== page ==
The Carpenter’s Corner volunteers serve a hot lunch to anyone in need. The lunch is free. There are folding chairs and tables set up where diners may sit and chat or “find fellowship” with other believers.

Nobody is turned away, regardless of socioeconomic status.

On a typical day, 100 to 150 people step inside for a meal. Due to state fire code, Snyder said, some have to wait their turn outside.

“We have to abide by fire rules,” he said. “Only so many can be in the building at any one time.”

The Carpenter’s Corner is supported by nearly 40 local churches. Lawson said the ministry is fulfilling the mission of Jesus Christ. Lawson said the charity is meeting people’s “physical and spiritual needs” by offering a hot lunch and a seat and chair to someone in need.

Matthew Myers is not bothered by a line of hungry people.

Myers, 34, works at a fast food restaurant in Beckley. He knows what it is like to look across a crowd of strangers who want lunch so badly that they will stand in line to get served.

One difference is that The Carpenter’s Corner is doing it without making a profit.

“I actually believe this program helps a lot of people who can’t afford to get their food and stuff like that,” said Myers on Thursday, as he sat eating there. “It’s a real benefit.”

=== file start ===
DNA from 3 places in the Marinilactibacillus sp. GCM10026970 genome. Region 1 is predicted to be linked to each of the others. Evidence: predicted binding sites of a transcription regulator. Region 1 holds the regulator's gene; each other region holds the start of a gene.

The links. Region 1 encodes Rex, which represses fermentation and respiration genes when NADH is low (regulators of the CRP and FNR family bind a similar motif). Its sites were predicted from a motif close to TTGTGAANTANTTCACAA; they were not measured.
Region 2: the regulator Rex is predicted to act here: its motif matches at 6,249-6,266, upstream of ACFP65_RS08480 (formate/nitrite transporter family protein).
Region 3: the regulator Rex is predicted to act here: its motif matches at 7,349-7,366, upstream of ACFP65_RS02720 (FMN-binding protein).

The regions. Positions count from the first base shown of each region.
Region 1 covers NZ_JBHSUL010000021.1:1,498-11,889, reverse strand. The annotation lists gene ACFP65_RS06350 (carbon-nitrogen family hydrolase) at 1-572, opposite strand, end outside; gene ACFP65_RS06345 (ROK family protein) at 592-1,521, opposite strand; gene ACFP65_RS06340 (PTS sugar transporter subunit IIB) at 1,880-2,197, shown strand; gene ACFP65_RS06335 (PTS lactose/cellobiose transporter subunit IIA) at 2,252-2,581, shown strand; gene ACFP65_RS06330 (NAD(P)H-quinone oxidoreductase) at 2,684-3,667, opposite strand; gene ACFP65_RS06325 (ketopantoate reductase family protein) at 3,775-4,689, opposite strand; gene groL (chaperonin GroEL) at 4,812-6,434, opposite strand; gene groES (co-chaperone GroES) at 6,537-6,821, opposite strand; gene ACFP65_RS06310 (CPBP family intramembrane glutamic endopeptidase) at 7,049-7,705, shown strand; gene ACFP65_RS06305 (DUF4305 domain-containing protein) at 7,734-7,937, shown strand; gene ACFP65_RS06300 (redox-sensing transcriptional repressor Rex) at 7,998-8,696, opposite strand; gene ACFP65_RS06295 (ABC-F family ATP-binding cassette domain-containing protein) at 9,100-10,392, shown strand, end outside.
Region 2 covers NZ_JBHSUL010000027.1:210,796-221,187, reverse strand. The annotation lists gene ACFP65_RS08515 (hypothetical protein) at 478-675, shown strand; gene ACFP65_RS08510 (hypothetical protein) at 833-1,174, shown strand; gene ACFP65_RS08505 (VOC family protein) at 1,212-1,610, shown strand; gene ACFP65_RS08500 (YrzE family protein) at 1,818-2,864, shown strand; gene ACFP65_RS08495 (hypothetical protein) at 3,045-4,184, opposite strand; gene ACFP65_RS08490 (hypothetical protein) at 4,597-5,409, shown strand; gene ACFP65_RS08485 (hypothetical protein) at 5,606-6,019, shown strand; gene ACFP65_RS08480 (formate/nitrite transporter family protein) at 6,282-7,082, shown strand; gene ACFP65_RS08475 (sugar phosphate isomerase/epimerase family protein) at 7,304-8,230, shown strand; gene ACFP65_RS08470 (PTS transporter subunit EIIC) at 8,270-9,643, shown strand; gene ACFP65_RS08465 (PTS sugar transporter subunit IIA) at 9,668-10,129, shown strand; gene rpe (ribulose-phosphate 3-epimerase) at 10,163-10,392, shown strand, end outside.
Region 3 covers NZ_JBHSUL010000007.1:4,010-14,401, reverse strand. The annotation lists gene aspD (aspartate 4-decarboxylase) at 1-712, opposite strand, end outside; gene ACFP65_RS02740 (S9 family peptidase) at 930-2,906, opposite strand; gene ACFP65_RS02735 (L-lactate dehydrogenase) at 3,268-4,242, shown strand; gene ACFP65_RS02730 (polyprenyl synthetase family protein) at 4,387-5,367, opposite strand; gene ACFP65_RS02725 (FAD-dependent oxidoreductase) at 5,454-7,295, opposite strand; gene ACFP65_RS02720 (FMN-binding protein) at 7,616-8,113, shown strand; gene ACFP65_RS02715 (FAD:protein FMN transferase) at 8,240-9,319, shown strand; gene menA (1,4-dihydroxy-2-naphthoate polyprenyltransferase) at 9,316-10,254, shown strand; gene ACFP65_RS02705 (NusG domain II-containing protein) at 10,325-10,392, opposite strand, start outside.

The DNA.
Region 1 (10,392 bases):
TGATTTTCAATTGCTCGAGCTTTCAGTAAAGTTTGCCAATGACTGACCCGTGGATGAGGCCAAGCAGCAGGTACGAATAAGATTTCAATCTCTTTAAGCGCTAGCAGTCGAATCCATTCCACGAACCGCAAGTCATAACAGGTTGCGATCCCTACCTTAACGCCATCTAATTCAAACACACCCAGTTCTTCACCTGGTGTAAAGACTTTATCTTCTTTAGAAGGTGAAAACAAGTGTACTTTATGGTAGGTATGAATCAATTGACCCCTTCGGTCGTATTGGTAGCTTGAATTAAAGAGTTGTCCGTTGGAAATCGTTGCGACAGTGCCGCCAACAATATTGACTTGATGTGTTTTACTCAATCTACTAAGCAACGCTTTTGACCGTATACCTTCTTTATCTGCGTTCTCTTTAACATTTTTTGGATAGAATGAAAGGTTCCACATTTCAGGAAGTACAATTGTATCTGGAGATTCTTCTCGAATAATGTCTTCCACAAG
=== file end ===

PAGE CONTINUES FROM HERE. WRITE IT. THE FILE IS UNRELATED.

Myers sees many new faces at Carpenter’s Corner for lunch, but he occasionally sees the same faces of those he met when he first came to Beckley and started eating at the church.

Myers was “looking for a new start” almost four years ago, he said, and several friends told him he could find a job in Beckley.

“I basically started coming here when I got down here,” he said. “Once I got down here ... I’m working now, but it’s still hard to get food and keep food in the house, with all the bills and stuff.

“If it wasn’t for this, I probably wouldn’t have anything.”

About 20 percent of Beckleyans live below the national poverty level, according to data posted at worldpopulationreview.com.